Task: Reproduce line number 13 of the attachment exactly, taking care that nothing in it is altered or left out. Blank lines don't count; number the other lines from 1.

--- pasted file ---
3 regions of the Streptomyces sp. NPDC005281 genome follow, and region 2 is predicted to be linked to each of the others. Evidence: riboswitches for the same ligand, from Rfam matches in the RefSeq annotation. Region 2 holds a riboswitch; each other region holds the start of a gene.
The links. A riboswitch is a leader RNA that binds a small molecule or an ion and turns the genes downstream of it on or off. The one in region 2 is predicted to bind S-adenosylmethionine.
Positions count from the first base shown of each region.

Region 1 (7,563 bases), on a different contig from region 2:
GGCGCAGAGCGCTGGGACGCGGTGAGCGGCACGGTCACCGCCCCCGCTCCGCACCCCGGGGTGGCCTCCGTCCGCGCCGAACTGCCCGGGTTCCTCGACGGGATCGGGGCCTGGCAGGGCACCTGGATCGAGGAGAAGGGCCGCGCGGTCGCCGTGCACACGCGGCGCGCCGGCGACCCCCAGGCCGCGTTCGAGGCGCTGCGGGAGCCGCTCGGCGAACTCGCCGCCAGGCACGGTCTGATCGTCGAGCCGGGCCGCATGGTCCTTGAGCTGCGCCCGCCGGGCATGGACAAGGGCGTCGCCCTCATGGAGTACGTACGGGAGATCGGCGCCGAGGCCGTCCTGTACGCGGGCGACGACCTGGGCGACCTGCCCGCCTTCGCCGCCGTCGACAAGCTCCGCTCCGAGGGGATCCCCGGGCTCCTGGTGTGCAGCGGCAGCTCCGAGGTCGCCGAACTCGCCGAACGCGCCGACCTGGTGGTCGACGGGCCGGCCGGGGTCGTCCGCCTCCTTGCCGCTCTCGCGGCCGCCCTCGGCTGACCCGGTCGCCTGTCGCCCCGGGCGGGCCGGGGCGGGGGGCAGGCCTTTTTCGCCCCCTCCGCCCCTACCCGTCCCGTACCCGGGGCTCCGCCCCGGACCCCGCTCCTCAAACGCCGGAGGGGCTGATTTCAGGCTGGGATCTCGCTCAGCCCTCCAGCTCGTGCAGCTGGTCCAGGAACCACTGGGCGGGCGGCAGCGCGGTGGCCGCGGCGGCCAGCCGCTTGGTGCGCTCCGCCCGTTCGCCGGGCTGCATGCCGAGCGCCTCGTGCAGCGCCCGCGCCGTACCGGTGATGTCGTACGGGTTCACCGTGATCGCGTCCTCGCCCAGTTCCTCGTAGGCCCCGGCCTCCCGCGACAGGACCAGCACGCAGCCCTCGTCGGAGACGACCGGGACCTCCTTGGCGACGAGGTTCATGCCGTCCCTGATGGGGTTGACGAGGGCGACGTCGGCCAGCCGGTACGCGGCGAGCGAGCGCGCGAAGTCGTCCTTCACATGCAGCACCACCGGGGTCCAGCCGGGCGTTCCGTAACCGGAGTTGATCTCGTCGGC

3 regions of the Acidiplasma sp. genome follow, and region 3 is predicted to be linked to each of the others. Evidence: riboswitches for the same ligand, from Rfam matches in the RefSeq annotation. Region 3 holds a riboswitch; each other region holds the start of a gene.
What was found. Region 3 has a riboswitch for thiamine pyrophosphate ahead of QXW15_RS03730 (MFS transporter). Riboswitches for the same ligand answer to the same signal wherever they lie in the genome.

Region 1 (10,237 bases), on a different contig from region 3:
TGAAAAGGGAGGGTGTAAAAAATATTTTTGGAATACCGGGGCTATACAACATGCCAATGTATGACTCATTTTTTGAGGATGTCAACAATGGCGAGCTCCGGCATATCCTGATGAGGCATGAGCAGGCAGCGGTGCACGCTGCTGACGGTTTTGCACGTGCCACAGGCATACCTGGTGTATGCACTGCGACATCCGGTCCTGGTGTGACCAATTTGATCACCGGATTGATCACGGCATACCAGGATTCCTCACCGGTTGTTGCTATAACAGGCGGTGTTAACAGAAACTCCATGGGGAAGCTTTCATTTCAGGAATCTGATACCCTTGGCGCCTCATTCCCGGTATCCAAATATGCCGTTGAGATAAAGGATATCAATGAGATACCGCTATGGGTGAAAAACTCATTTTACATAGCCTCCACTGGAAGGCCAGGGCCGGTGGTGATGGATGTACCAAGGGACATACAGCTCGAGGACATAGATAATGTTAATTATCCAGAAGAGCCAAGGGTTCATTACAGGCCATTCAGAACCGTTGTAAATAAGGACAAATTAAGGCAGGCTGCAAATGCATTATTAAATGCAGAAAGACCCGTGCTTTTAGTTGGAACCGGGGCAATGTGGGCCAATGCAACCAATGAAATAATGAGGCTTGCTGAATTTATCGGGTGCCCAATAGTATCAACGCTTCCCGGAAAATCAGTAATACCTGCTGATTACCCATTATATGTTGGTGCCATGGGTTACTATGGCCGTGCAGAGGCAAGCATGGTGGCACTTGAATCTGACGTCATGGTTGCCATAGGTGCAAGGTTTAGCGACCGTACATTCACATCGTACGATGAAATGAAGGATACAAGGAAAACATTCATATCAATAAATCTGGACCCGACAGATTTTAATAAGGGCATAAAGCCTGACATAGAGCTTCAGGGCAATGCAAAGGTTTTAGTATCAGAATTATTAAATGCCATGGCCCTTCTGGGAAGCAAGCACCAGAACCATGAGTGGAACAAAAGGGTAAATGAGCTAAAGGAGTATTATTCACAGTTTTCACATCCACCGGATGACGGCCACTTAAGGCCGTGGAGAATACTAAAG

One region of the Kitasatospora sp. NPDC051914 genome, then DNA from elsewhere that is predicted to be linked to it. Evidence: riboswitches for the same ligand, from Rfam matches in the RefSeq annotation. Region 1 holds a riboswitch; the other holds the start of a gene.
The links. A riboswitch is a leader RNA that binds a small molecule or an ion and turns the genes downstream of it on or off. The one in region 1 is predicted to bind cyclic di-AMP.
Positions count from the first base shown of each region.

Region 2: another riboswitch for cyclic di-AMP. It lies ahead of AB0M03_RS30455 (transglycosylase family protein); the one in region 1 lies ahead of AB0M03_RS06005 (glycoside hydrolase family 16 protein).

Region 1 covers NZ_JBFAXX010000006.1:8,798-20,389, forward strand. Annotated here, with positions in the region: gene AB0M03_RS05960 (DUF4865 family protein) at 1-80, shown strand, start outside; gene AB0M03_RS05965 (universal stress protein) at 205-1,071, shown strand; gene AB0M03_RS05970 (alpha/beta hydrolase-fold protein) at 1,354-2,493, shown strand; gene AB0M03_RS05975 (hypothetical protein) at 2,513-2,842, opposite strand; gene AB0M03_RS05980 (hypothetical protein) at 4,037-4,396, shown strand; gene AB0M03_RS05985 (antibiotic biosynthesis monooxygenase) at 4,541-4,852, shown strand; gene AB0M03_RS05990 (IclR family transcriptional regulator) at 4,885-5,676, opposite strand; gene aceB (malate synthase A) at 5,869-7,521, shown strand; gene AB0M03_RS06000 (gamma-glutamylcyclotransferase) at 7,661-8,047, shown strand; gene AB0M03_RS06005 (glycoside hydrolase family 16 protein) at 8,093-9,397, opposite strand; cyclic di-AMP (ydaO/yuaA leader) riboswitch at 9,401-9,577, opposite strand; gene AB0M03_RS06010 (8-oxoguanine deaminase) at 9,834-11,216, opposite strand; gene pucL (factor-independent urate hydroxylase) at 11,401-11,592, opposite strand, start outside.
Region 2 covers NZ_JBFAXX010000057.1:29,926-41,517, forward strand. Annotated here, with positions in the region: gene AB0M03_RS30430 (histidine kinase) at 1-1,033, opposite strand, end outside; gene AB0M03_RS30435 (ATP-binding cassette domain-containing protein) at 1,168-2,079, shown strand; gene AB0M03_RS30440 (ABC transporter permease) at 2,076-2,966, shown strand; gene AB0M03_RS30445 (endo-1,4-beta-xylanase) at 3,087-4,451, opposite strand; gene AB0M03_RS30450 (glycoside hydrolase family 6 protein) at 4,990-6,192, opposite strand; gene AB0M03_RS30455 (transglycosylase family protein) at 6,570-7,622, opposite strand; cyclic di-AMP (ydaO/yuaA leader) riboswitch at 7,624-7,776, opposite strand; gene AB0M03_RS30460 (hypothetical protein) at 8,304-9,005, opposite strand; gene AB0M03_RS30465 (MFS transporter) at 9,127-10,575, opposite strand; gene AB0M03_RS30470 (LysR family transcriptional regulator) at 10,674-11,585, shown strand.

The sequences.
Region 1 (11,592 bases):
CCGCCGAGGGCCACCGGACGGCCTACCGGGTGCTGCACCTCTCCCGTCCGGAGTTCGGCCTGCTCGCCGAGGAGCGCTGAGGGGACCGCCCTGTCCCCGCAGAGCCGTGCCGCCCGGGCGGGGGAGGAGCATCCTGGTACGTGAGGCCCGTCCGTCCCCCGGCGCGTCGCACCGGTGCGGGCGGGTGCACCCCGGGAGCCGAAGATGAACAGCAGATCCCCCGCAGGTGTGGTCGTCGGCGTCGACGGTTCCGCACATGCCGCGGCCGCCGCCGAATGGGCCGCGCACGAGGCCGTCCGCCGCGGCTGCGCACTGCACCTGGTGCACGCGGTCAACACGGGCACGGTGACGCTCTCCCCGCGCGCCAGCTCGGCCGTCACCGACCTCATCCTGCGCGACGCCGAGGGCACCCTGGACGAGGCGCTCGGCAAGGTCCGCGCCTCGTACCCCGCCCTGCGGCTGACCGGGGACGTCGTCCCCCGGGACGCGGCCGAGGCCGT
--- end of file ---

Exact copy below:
Region 2: another riboswitch for cyclic di-AMP. It lies ahead of AB0M03_RS30455 (transglycosylase family protein); the one in region 1 lies ahead of AB0M03_RS06005 (glycoside hydrolase family 16 protein).